Will you get a tablet or a stack of bills nestled between some crinkle-cut fries in your next order? Probably not: Now you have to actually pay for your food, with an average meal for one costing between $10 and $20 with tax, tip, and delivery. The price is in line with McDonalds but a bit less expensive than Smashburger. But even without free stuff, you can still feel good about a charitable act: Part of the money raised from sales is supposed to go to feeding "hungry families across America." And judging by app reviews, plenty of MrBeast's fans are liking that part of the transaction.

The MrBeast Burger launch topped the charts

The viral "I Opened A Restaurant That Pays You To Eat At It" video, where MrBeast and his friends announced the launch of the MrBeast Burger chain by running a temporary location for a day, got so big that it became the No. 1 trending video on YouTube according to QSR. It also landed in a top-five spot for Google searches for a bit, QSR Reports.  

And it wasn't just dumb luck. According to an interview with Bloomberg, Donaldson and his friends spent months researching and analyzing what makes a video go viral and then integrating what they learned into their own channel. Donaldson himself studied other YouTube videos and filmmaking, he told Bloomberg. And it seems like he was a good student!

But it's no surprise that Donaldson's quirky video went viral: His breakthrough was a video called "I Counted To 100,000!" where all he did was sit and count all the way from 1 to 100,000, after all. Sounds simple, but it turned out to be a little bit genius. From there came other viral videos, including "I Uber'd People And Let Them Keep The Car" and "I Gave People $1,000,000 But ONLY 1 Minute To Spend It."

MrBeast Burger menu items are smashed and crinkled

Like the restaurant chain Smashburger, these burgers are short and have a wide circumference. They're shaped like hockey pucks and then flipped from wax or parchment paper onto the hot grill, so the meat spreads out a little, and there's more meat touching the grill, which means more caramelization and crispy edges. It also means the patties are thinner.

It's a concept that's proven successful for others, and MrBeast is riding the wave of its popularity. And even though these burgers might lack in heft and density, if you really want height, you can always get a third patty for $2 more.

When it comes to fries, MrBeast is going with classic crinkle-cut fries, which come seasoned with spicy red pepper, garlic, paprika, lime, sugar, and salt. With straight fries you lose out on a lot of nooks and crannies. The Beast fries, though, are un-crinkled fries, but still have some rough edges for texture, because you don't need all that crinkling to pick up seasonings when there's already so much else going on with the fries. In this case that includes caramelized onions, cheese, ketchup, mayo, and pickles.

The MrBeast Burger menu isn't complicated, but it has some beloved classics

Unlike with most fast food chains, the MrBeast menu is small: There are just four burgers, and they're named after members of the store's team of employees. There's a Beast Style burger ($7.99), a Chandler Style burger ($7.99), a Chris Style burger ($8.99), and a Karl's Deluxe (($6.99). The Beast Style is two seasoned smashed beef patties with a slice of American cheese, pickles, diced white onion, mayo, ketchup and brown mustard on a soft roll, and you can upsize to a triple patty burger for an extra $2. The Chandler Style is the same two patties and a slice of cheese, but none of the other toppings — essentially a plain double cheeseburger. The Chris Style is two seasoned patties with bacon, cheese and fries stuffed between the buns. And the Karl's Deluxe is essentially a patty melt with a seasoned beef patty, caramelized onions, and cheese on a toasted bun that's flipped to have the insides on the outside. Since opening, MrBeast Burger has added plant-based versions of each of those burgers for $4 more using Impossible Foods.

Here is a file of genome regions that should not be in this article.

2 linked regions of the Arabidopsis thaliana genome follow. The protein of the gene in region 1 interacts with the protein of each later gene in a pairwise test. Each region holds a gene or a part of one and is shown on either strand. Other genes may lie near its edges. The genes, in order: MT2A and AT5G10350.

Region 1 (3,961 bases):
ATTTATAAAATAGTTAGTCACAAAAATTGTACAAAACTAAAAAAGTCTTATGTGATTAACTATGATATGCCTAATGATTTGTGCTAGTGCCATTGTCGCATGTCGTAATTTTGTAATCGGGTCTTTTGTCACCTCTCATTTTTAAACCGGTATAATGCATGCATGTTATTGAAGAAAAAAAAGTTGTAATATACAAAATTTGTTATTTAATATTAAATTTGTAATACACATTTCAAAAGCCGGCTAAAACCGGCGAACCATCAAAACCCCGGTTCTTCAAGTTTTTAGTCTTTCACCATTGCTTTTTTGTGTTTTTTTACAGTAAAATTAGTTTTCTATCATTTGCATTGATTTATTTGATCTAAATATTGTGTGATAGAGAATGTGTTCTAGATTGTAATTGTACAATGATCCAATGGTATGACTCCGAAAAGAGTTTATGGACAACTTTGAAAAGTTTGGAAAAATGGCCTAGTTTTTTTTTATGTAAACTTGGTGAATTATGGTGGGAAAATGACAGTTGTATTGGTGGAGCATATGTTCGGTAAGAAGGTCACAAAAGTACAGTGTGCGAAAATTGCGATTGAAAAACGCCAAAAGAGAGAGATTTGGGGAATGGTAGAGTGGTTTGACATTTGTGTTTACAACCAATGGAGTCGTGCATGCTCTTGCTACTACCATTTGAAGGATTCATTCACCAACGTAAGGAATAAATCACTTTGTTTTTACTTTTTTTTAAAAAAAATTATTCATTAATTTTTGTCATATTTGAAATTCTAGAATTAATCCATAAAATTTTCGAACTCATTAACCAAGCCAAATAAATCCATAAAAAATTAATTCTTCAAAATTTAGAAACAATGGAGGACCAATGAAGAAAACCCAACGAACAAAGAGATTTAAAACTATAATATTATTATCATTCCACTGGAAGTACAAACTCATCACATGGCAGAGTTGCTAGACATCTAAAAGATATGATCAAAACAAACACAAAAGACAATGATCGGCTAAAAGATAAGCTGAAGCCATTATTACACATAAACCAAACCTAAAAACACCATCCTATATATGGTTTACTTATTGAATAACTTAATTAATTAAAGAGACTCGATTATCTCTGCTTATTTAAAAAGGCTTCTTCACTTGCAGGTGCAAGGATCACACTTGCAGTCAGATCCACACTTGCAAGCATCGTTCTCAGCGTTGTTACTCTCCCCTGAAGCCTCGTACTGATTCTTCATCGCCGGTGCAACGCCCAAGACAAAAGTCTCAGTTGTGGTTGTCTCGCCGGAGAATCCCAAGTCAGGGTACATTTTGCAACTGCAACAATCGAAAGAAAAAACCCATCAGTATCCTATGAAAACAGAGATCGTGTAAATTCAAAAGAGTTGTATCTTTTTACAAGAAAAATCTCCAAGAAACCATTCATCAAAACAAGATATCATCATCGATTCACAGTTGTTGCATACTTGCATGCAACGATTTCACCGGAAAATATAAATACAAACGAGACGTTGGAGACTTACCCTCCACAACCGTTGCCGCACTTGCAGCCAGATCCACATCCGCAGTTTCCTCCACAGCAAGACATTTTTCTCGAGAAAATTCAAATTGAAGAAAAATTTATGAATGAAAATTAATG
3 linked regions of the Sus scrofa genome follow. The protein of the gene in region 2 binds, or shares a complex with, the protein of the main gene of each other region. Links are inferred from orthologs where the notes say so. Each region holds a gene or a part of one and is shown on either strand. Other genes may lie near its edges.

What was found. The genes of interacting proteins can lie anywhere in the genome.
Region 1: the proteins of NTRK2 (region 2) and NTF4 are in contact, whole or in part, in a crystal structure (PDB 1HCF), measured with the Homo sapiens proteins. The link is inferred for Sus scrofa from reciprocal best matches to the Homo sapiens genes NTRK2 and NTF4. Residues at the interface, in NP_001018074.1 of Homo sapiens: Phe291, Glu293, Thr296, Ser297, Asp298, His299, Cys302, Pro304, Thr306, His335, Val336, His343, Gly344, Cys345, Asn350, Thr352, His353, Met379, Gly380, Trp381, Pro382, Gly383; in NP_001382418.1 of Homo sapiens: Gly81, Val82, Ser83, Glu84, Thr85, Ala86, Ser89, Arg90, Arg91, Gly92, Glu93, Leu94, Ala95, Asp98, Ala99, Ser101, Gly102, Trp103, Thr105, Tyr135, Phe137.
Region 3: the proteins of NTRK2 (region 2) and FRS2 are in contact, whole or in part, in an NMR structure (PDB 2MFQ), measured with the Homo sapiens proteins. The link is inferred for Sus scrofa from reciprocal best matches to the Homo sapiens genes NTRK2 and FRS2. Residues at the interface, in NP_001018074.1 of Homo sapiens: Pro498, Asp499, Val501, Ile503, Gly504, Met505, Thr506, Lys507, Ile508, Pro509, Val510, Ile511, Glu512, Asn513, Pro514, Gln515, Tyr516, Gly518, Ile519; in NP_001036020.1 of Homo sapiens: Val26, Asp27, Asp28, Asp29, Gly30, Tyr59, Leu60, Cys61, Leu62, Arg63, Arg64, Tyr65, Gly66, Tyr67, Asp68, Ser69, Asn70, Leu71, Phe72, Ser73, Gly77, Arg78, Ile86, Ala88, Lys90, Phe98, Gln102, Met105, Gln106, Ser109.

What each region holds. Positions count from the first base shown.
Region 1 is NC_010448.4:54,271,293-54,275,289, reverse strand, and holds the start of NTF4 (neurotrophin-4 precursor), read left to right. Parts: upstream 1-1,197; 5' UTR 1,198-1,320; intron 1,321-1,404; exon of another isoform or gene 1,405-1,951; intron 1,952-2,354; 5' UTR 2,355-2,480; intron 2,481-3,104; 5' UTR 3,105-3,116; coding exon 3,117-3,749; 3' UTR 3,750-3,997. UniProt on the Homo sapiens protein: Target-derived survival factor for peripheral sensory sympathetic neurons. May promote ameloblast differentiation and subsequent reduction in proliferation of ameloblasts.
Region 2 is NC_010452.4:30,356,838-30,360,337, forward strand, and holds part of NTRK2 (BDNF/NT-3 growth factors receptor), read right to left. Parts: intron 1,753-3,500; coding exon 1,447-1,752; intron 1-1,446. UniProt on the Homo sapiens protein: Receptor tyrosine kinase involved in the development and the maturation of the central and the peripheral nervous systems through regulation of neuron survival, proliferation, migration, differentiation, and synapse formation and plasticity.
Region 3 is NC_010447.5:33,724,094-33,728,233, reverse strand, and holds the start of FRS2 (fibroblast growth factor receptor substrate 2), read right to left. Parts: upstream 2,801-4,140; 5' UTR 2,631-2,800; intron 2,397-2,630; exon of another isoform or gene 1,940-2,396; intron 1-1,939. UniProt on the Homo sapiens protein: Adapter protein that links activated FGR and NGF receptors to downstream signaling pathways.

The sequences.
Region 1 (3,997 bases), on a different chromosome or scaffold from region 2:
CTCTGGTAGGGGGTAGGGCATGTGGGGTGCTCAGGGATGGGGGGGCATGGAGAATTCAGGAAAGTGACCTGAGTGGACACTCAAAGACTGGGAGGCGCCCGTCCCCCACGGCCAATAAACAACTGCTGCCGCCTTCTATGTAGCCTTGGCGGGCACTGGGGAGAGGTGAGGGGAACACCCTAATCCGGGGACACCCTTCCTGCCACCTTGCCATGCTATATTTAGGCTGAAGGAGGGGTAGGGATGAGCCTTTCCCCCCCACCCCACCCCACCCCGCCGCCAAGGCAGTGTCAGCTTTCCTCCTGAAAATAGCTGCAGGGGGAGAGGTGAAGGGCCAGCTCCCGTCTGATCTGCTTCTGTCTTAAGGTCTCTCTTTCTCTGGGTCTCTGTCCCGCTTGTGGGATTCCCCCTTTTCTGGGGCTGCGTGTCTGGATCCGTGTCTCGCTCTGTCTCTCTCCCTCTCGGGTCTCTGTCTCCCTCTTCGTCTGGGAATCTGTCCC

The only other items on the menu are Karl's Grilled Cheese ($4.99), where the buns are flipped so the domes are facing inward; a crispy chicken tender sandwich ($7.49) with mayo, lettuce and pickles; a Nashville hot chicken sandwich ($7.49), which adds ketchup and soaks the chicken in a spicy, juicy sauce; spiced crinkle fries ($3.49); and Beast Style non-crinkled fries with caramelized onions, cheese, ketchup, mustard, mayo and pickles ($5.29). You can add chopped burger or bacon to those loaded fries, and you can also get them seasoned or unseasoned. The only drink options are canned soda and bottled water. Oh, and there's a chocolate chip cookie ($2.49) for dessert.

MrBeast Burger spent no money on marketing

Instead of spending money on advertising, MrBeast simply tweeted about the launch and made a viral YouTube video. Why waste money on Instagram ads, Facebook, or even billboard ads when your audience is already following you, especially when you're sometimes spending nearly $100,000 per YouTube video? Between the 10-minute viral video on the MrBeast YouTube channel with its 104 million subscribers, plus MrBeast's 15.4 million followers on Twitter, 9.77 million followers on Facebook and 19.9 million followers on Instagram, he might have built a big enough audience to not need to pay for marketing.

And it makes sense: Donaldson is the one that other brands go to when they want to market their products, not the other way around. 

MrBeast/Donaldson also launched a separate @mrbeastburger account on Instagram, which now has more than 790,000 followers. That's small for MrBeast, but we all know how it might grow as he cross-promotes.

For awhile, the MrBeast Burger app was the #1 app on the App Store

Yes, it topped the chart. But that's not all. The MrBeast Burger App Store app had more downloads at one point than YouTube. That's not total downloads, but downloads over a period of time, which is still impressive when you're competing against media juggernauts like TikTok, Facebook, and YouTube. 

While MrBeast joked about betraying his master in a reaction Tweet, it was probably pretty amazing to briefly surpass the platform that birthed his success, even though it clearly has been a mutually beneficial relationship. YouTube benefits from the viewers that MrBeast brings to it just like MrBeast benefits from having a platform for his creative work. 

YouTube benefits from him more than some other creators, though, since MrBeast brings a whole lot more viewers than most other channels. He was, after all, the top YouTube creator of 2020 and 2021.  

Fans crashed the app pretty quickly